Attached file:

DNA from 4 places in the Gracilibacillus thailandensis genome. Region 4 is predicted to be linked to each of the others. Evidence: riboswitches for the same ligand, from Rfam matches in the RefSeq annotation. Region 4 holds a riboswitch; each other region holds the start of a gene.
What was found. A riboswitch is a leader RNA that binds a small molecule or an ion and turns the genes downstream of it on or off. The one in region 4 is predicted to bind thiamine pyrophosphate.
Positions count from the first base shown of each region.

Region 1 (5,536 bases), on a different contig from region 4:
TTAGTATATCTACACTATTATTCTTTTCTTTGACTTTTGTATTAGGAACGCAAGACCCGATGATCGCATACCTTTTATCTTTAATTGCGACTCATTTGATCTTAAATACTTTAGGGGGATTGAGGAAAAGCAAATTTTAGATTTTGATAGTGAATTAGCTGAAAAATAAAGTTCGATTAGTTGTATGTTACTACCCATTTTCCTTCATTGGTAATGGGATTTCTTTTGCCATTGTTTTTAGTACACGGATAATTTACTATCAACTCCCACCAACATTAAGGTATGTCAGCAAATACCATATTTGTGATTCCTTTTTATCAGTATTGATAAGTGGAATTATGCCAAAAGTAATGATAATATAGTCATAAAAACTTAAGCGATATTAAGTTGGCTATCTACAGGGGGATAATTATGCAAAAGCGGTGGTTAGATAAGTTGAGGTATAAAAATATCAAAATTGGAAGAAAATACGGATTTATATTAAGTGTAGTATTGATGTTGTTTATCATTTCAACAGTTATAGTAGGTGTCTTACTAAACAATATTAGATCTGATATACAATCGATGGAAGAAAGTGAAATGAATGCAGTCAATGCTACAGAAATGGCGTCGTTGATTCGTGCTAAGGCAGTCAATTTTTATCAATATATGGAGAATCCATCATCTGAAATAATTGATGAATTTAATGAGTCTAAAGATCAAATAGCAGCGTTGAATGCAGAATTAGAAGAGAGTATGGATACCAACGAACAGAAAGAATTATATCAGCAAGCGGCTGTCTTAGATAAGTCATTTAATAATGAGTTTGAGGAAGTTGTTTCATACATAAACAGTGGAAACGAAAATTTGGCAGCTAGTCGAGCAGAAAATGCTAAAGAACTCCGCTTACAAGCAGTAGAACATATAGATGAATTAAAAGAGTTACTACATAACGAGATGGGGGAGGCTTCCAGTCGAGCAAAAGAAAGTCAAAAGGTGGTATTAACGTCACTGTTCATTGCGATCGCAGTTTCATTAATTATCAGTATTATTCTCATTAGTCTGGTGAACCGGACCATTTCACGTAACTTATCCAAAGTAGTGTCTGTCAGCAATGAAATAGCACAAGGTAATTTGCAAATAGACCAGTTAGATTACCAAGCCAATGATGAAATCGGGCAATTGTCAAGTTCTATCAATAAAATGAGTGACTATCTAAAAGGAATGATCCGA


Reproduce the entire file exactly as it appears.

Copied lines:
DNA from 4 places in the Gracilibacillus thailandensis genome. Region 4 is predicted to be linked to each of the others. Evidence: riboswitches for the same ligand, from Rfam matches in the RefSeq annotation. Region 4 holds a riboswitch; each other region holds the start of a gene.
What was found. A riboswitch is a leader RNA that binds a small molecule or an ion and turns the genes downstream of it on or off. The one in region 4 is predicted to bind thiamine pyrophosphate.
Positions count from the first base shown of each region.

Region 1 (5,536 bases), on a different contig from region 4:
TTAGTATATCTACACTATTATTCTTTTCTTTGACTTTTGTATTAGGAACGCAAGACCCGATGATCGCATACCTTTTATCTTTAATTGCGACTCATTTGATCTTAAATACTTTAGGGGGATTGAGGAAAAGCAAATTTTAGATTTTGATAGTGAATTAGCTGAAAAATAAAGTTCGATTAGTTGTATGTTACTACCCATTTTCCTTCATTGGTAATGGGATTTCTTTTGCCATTGTTTTTAGTACACGGATAATTTACTATCAACTCCCACCAACATTAAGGTATGTCAGCAAATACCATATTTGTGATTCCTTTTTATCAGTATTGATAAGTGGAATTATGCCAAAAGTAATGATAATATAGTCATAAAAACTTAAGCGATATTAAGTTGGCTATCTACAGGGGGATAATTATGCAAAAGCGGTGGTTAGATAAGTTGAGGTATAAAAATATCAAAATTGGAAGAAAATACGGATTTATATTAAGTGTAGTATTGATGTTGTTTATCATTTCAACAGTTATAGTAGGTGTCTTACTAAACAATATTAGATCTGATATACAATCGATGGAAGAAAGTGAAATGAATGCAGTCAATGCTACAGAAATGGCGTCGTTGATTCGTGCTAAGGCAGTCAATTTTTATCAATATATGGAGAATCCATCATCTGAAATAATTGATGAATTTAATGAGTCTAAAGATCAAATAGCAGCGTTGAATGCAGAATTAGAAGAGAGTATGGATACCAACGAACAGAAAGAATTATATCAGCAAGCGGCTGTCTTAGATAAGTCATTTAATAATGAGTTTGAGGAAGTTGTTTCATACATAAACAGTGGAAACGAAAATTTGGCAGCTAGTCGAGCAGAAAATGCTAAAGAACTCCGCTTACAAGCAGTAGAACATATAGATGAATTAAAAGAGTTACTACATAACGAGATGGGGGAGGCTTCCAGTCGAGCAAAAGAAAGTCAAAAGGTGGTATTAACGTCACTGTTCATTGCGATCGCAGTTTCATTAATTATCAGTATTATTCTCATTAGTCTGGTGAACCGGACCATTTCACGTAACTTATCCAAAGTAGTGTCTGTCAGCAATGAAATAGCACAAGGTAATTTGCAAATAGACCAGTTAGATTACCAAGCCAATGATGAAATCGGGCAATTGTCAAGTTCTATCAATAAAATGAGTGACTATCTAAAAGGAATGATCCGA